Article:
As we walked by one beautiful farm called River Run, we looked for a goat that usually stands on a cart in the middle of a pasture and found him instead on a bench near the fence.
Hello Billy, we said, how come you're not on your cart today?
Okay, said Billy, I'm on my way.
Monday, August 24, 2009
Cardinal Flower and Turtlehead keep blooming despite high water levels.
A lovely Monday, clouds and sun, not too hot. Nice day for a paddle. I entered the river from the end of Potter Road, carrying my canoe through the woods to the water. And boy, what a lot of water! The river doesn't rise this high even in spring flood. I know we've had quite a bit of rain lately, but I think there's something else at work here. There's a huge Superfund clean-up site downstream at Fort Edward, dredging up the tons and tons of PCBs General Electric dumped in the river for decades. High water has been causing havoc at the site, so I bet they're holding the water back up here behind the Sherman Island Dam. Just a guess. But whatever the reason, high water sure has played havoc with the water's-edge wildflowers.
I was hoping to find Closed Gentians along the banks, but the sites where I've found them in years before are all way under water. I did find a couple of plants high up on the bank, but not yet in bloom. Next I paddled around a point to a marsh that runs behind Three Pine Island. The marsh was a lake today, with only an inch or two of the Pickerelweed spikes showing above the surface. All around this marsh stand dozens of beaver-damaged Black Tupelos, many of which still put forth leaves and fruit this year despite their trunks being girdled. Although this tree is known to turn red much earlier in autumn than other trees, the red leaves I saw today are likely a sign that these trees are under great stress.
Many of the tupelos are already dead. Here a clump of the little mint called Northern Bugleweed has found a niche in a cluster of the still-standing trunks.
The marsh is full of long-ago-fallen trunks, which serve as nursery beds for mosses and fungi. On one such trunk I found two different orange fungi: this bright-orange slippery-looking Orange Jelly (Dacrymyces palmatus) . . .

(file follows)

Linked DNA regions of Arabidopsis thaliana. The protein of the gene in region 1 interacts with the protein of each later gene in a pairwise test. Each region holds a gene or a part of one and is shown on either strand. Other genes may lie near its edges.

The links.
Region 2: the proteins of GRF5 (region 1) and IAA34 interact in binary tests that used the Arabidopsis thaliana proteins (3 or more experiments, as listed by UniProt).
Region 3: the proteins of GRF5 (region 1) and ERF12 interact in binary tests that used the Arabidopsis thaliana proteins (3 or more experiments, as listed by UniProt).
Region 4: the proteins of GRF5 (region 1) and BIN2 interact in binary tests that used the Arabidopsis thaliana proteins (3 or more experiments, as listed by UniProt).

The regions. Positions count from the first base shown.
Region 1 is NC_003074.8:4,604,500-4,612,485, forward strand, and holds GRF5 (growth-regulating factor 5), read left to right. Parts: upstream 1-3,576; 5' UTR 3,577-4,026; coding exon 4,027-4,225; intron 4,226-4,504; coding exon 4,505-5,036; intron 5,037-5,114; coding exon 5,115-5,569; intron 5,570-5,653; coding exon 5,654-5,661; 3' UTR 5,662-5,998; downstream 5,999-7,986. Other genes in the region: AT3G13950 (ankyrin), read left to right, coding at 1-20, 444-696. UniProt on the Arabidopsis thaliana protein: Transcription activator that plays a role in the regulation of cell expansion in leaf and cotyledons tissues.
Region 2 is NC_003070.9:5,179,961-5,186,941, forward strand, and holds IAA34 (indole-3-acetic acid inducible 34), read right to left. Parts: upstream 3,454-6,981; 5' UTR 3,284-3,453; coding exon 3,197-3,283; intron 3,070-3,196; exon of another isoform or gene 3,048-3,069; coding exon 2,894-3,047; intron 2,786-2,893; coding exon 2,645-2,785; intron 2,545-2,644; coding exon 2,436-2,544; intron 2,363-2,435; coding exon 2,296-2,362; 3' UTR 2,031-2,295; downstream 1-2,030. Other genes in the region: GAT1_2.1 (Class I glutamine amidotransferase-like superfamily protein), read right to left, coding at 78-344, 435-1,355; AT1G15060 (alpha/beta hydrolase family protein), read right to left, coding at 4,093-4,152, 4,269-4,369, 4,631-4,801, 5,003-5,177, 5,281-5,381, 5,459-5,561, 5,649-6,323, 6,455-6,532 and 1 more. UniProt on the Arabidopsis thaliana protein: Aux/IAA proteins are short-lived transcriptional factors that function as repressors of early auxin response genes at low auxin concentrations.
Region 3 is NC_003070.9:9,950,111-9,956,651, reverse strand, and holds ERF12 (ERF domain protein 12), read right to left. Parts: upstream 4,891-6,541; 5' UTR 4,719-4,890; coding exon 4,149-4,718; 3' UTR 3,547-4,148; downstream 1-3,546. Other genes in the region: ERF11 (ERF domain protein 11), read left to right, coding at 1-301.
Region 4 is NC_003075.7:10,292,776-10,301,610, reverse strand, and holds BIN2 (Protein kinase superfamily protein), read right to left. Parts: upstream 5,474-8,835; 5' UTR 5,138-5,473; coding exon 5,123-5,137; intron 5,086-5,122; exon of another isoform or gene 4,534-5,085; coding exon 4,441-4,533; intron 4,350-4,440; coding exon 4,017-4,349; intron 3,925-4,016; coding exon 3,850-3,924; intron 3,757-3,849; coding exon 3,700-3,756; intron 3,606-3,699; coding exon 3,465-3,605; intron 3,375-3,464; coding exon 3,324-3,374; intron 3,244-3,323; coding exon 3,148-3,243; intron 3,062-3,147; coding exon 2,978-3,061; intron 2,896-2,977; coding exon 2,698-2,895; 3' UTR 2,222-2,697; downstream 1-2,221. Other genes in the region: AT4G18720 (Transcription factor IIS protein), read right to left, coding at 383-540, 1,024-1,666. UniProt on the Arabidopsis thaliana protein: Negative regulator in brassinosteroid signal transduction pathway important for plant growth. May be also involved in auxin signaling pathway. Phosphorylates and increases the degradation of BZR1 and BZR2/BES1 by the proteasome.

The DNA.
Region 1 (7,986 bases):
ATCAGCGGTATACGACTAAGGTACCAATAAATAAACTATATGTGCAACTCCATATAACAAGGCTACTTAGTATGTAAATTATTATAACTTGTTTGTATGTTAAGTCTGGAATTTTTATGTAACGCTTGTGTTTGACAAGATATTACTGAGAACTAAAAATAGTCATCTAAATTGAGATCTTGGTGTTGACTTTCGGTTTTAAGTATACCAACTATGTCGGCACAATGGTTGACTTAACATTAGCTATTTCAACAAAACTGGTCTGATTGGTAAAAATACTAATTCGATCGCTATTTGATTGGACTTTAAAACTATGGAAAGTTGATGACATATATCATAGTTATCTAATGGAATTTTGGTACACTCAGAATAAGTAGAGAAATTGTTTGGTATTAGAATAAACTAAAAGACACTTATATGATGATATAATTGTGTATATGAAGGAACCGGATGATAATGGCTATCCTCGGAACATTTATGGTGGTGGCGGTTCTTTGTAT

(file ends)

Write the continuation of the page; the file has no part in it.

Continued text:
. . . and this much smaller coral fungus called Orange-yellow Ramariopsis (Ramariopsis crocea).
I puzzled and puzzled over this star-shaped seed-head I found growing along a bank. Then I found a blossom still clinging to one plant, which clinched the ID: Fringed Loosestrife (Lysimachia ciliata). So many wildflowers, like this one, have seed-heads that are just beautiful in their own right! I'm trying to learn to recognize these plants in every season.
On my way home, I stopped for a quick quarter-circuit of Mud Pond in Moreau State Park. I was startled to find this Frostweed (Helianthemum canadense) blooming again. Then I remembered my friend Sue told me that Thoreau comments on this plant as blooming three times: early and late in the summer, and then again after frost, when the frozen sap is extruded through the stems, creating ice curls that look like petals. That's how it got its common name.
Now here's a very common weed that's easily overlooked. A tall weedy plant with leaves like dandelions', Tall Blue Lettuce (Lactuca biennis) has tiny dandelion-like flowers that are indeed pale blue. And not particularly pretty. Unless you look at them up close. Those curving pistils, sugared with pollen, look just like the curving pistils of Chicory, a close relative.
Speaking of pollen, here's a busy pollinator at work among the minute blossoms of Lance-leaved Goldenrod (Solidago graminifolia). Although this insect is colored like a bee, it seems more like a wasp to me. And look at those eyes! It looks like it has four of them. I've appealed to BugGuide.net for an answer and will add that information when I get it. (Probably momentarily. If you ever want to ID a bug, that's the place to go.)
What did I tell you!? No sooner had I finished publishing this post than the word came through via e-mail from BugGuide.net. A knowledgeable fellow named John R. Carr suggested this might be the sawfly Tenthredo basilaris. And to judge from all the Google Images I scanned, I do believe he is right. A sawfly is a wasp, but one without a waist. Nor a stinger, either. I learn something new every day. Thanks, Mr. Carr.